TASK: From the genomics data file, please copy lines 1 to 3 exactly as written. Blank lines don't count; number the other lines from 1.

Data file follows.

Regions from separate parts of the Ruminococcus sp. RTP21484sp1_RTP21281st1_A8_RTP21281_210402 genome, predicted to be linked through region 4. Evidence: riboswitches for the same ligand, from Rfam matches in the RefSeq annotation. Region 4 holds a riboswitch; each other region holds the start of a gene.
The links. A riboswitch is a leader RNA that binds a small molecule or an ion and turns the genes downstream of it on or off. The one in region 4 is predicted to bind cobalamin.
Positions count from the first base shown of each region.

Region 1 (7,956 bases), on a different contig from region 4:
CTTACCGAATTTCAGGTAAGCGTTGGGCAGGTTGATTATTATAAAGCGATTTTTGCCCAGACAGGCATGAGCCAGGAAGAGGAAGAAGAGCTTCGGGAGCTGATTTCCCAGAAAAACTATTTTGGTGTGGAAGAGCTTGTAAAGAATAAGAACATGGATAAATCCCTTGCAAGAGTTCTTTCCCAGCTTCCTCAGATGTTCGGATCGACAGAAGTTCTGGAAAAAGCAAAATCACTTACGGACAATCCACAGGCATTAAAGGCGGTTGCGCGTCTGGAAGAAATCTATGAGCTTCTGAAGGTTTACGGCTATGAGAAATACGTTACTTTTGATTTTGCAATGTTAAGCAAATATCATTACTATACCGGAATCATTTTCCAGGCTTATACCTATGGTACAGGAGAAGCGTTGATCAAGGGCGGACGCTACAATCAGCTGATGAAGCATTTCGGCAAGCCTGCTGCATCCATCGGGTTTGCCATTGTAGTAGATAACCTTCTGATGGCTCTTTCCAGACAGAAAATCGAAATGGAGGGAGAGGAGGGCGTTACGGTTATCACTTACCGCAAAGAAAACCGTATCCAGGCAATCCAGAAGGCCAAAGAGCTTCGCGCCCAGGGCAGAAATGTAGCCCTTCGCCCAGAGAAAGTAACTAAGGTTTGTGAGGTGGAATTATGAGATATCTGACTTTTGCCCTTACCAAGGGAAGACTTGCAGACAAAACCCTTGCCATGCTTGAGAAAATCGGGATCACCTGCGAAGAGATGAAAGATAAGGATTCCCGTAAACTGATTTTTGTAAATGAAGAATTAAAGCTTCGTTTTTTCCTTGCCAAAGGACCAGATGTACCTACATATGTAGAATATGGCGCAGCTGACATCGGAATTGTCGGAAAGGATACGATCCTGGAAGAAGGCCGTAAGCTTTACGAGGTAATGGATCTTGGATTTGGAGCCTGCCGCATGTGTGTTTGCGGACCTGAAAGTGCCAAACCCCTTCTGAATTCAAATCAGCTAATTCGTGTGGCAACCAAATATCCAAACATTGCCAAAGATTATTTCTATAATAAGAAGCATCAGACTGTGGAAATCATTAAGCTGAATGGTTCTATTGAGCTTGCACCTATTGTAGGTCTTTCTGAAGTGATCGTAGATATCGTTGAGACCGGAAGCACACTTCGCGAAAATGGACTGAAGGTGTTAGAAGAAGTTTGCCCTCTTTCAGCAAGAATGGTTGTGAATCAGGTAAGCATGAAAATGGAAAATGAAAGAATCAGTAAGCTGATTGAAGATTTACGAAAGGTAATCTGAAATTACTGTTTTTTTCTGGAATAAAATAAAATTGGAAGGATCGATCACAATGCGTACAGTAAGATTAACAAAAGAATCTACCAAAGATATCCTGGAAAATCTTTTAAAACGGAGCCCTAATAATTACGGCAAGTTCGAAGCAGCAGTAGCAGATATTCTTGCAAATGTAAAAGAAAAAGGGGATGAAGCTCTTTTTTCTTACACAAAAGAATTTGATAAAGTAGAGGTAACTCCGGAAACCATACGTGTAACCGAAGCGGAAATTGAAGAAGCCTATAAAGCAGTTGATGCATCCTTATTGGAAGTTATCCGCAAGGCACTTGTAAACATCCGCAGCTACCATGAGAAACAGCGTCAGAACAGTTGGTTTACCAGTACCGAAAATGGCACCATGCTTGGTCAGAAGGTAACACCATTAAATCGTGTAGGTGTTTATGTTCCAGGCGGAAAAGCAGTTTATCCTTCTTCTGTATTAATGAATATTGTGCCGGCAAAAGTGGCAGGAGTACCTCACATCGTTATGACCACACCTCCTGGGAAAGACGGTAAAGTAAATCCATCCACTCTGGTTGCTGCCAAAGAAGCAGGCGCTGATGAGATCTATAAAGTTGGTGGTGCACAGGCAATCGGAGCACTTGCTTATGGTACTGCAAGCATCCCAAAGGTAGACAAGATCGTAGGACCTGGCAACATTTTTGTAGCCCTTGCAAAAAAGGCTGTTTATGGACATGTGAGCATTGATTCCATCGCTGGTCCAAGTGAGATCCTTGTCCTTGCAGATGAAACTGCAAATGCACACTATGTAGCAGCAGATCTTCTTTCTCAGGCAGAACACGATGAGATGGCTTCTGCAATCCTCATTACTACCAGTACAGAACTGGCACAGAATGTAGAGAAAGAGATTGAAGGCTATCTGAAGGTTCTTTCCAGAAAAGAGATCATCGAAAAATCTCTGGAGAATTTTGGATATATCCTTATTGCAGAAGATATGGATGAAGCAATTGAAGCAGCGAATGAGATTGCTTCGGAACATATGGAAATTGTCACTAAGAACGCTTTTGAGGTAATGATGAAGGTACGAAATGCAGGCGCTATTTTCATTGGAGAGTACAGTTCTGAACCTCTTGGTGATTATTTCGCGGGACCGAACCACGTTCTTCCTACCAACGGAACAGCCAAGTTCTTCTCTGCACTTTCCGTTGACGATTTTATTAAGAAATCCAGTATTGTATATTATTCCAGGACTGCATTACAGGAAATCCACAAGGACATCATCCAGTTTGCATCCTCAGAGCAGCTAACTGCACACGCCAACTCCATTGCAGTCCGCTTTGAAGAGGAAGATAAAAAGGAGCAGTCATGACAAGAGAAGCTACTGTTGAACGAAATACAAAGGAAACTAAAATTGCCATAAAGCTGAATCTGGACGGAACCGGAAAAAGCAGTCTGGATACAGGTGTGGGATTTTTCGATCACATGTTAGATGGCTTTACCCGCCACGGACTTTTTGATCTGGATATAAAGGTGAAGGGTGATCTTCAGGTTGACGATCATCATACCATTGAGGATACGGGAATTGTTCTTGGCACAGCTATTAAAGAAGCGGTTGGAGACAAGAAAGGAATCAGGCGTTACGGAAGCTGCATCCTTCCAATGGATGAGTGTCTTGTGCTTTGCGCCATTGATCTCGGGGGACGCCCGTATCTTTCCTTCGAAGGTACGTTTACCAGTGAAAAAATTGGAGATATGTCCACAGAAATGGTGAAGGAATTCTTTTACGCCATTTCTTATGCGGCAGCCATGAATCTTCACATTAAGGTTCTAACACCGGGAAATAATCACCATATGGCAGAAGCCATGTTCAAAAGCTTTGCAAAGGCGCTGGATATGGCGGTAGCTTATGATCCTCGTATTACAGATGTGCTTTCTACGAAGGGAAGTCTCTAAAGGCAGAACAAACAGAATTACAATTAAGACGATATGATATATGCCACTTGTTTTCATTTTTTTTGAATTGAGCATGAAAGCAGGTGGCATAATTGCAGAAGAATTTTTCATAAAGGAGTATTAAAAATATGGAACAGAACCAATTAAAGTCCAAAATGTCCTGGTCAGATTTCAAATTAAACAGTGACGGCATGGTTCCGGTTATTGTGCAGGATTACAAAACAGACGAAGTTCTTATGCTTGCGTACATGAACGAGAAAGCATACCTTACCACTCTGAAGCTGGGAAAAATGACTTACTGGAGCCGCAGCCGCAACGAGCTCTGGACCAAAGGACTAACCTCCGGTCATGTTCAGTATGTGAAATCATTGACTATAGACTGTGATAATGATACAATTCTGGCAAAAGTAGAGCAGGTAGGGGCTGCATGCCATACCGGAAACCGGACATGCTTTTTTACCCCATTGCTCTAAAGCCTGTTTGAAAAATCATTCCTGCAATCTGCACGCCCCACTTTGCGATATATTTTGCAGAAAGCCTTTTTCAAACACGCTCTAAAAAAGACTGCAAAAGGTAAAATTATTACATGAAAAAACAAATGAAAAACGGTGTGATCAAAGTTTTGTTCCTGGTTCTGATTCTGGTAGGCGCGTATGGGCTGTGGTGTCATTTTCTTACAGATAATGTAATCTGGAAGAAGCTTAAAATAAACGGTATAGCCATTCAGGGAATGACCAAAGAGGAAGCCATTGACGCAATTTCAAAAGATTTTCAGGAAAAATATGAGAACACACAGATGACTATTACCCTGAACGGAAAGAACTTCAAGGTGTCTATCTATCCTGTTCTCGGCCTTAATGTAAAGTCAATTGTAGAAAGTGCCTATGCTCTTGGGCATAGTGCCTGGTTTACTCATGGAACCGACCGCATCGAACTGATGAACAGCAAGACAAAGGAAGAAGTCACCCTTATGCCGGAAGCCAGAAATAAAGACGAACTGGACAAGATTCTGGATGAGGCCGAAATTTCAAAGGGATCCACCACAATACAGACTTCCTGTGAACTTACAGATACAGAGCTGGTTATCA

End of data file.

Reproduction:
Regions from separate parts of the Ruminococcus sp. RTP21484sp1_RTP21281st1_A8_RTP21281_210402 genome, predicted to be linked through region 4. Evidence: riboswitches for the same ligand, from Rfam matches in the RefSeq annotation. Region 4 holds a riboswitch; each other region holds the start of a gene.
The links. A riboswitch is a leader RNA that binds a small molecule or an ion and turns the genes downstream of it on or off. The one in region 4 is predicted to bind cobalamin.
Positions count from the first base shown of each region.